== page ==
Destroy this police station and criminality will ensue. Destroy worker’s homes and industrial production will slow.

    Just sayin’, this would work in SimCity.

  • rea

    William Pitt (1777) explains the fallacy of strategic bombing:

    You may ravage—you cannot conquer; it is impossible: you cannot conquer the Americans. You talk, my Lords, of your friends among them to annihilate the Congress, and of your powerful forces to disperse their army: I might as well talk of driving them before me with this crutch! …If you conquer them, what then? You cannot make them respect you; you cannot make them wear your cloth: you will plant an invincible hatred in their breasts against you.

  • Ralph Hitchens

    Two words for you: straw man. How ’bout we stop whacking strategic bombing and consider how to make intelligent use of our military resources within the context of whatever engagement we are contemplating? Maybe recall that bombing did indisputably (although little remembered) persuade Saddam to comply with the UN resolutions and offer to withdraw from Kuwait, an offer not accepted, after which bombing did pretty much paralyze his army and facilitate an easy, low-cost Coalition victory. Bombing did pretty much force North Vietnam to accept a cease-fire and the continued existence of South Vietnam, at least until Nixon self-destructed over Watergate and a resumption of bombing, once pledged, was no longer in the cards. (As historian Ronald Spector noted, NVN “had to get America out of the war at any cost.”) If you take bombing off the table, whatever you want to do in the military sphere becomes a lot harder, if not impossible. So enjoy your bashing, but when push comes to shove….

    • Ben

      If Seeing Like a State doesn’t convince you, check out Bombing to Win. It addresses what you bring up point by point.

      • Robert Farley

        Indeed; there’s so much wrong with this comment, let me list:

        1. The offer wasn’t accepted because no one believed it was genuine, with good reason…

        2. Linebacker II had virtually no impact on Hanoi’s negotiating position (although it certainly changed Saigon’s); there is extensive literature on this point.

        3. Saddam’s army was not paralyzed in Gulf War I, and the major effects on the Iraqi Army were because of the attrition campaign, not the strategic campaign; there is extensive literature on this point.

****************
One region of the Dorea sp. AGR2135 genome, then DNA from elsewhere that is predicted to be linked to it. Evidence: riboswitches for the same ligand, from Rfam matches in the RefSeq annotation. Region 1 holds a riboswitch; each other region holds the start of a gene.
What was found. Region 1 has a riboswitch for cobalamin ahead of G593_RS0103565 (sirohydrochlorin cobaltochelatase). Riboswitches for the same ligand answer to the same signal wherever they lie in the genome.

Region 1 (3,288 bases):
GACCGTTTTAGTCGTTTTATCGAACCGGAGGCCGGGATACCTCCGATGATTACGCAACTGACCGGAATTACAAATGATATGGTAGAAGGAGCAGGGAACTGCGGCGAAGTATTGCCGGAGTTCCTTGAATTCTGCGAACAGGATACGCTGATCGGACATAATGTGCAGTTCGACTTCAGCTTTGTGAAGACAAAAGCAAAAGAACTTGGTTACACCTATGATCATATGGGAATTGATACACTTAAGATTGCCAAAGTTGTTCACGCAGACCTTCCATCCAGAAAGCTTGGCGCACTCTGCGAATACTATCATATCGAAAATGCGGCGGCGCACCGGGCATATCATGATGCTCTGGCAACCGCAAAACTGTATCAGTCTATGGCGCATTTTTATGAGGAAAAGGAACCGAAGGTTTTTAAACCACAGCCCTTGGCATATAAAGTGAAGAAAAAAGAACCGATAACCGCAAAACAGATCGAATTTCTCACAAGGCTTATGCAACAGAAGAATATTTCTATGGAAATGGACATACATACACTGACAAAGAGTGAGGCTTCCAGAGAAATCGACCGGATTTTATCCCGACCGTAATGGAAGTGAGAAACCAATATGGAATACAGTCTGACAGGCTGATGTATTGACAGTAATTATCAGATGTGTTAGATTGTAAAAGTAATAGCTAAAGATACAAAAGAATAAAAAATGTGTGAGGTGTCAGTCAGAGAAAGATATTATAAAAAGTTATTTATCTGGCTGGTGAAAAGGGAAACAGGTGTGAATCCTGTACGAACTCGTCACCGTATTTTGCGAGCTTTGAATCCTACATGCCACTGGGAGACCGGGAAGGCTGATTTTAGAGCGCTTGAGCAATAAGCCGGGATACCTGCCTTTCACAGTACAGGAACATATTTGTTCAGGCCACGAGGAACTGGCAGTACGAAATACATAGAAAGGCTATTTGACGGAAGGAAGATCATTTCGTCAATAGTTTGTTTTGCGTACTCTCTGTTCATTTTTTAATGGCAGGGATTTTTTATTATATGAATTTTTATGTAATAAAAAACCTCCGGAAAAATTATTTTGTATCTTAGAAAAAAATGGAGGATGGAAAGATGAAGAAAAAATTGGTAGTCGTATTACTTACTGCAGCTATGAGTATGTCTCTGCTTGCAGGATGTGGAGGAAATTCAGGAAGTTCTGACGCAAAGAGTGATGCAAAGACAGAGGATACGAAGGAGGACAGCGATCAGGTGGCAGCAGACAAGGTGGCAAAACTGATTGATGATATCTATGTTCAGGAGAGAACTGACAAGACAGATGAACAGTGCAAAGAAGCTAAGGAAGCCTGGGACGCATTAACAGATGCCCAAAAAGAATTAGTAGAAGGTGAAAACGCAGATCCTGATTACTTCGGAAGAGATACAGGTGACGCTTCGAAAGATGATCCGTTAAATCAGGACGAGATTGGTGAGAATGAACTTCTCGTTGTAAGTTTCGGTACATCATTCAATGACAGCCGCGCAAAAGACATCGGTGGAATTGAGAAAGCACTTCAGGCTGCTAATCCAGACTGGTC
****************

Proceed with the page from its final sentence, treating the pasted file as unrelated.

But thanks; comments like this remind me why it’s necessary to keep hammering airpower advocates.

    • cpinva


      Bombing did pretty much force North Vietnam to accept a cease-fire and the continued existence of South Vietnam, at least until Nixon self-destructed over Watergate and a resumption of bombing, once pledged, was no longer in the cards. (As historian Ronald Spector noted, NVN “had to get America out of the war at any cost.”)”

      gen. curtis lemay proposed “bombing north vietnam back into the stone age.” since n. vietnam was only just barely out of the stone age, massive bombing had little effect.

      NV had practically no industrial base; all its war making capability was imported from russia & red china. it had little modern infrastructure; the ho chi minh trail was exactly that, a trail cut through the jungle. intensive bombing caused delays in the supply chain, it never stopped it. the advantage of primitive primary assets is the ease with which they can be rebuilt, and put back into service.

      the US required massive, expensive transportation facilities to bring in troops, and keep them supplied, and sufficient time to do so. the NV knew this. once the americans had left, they couldn’t easily turn around and return, in sufficient numbers to prevent the fall of SV. it therefore made sense to hit the peace table. with the bombing stopped, NV forces could simply be built up along the borders, in suffient numbers to defeat the mediocre SV army, and overthrow the SV gov’t, long before america could realistically get back in the war.

      that’s why the NV came to the peace table; the bombing was an annoyance, doing little actual damage to NV, since there was little of real value to bomb. absent a policy of carpet bombing hanoi, NV could have gone on for a long, long time, in a war of attrition with the US. see: USSR:Afghanistan

  • jon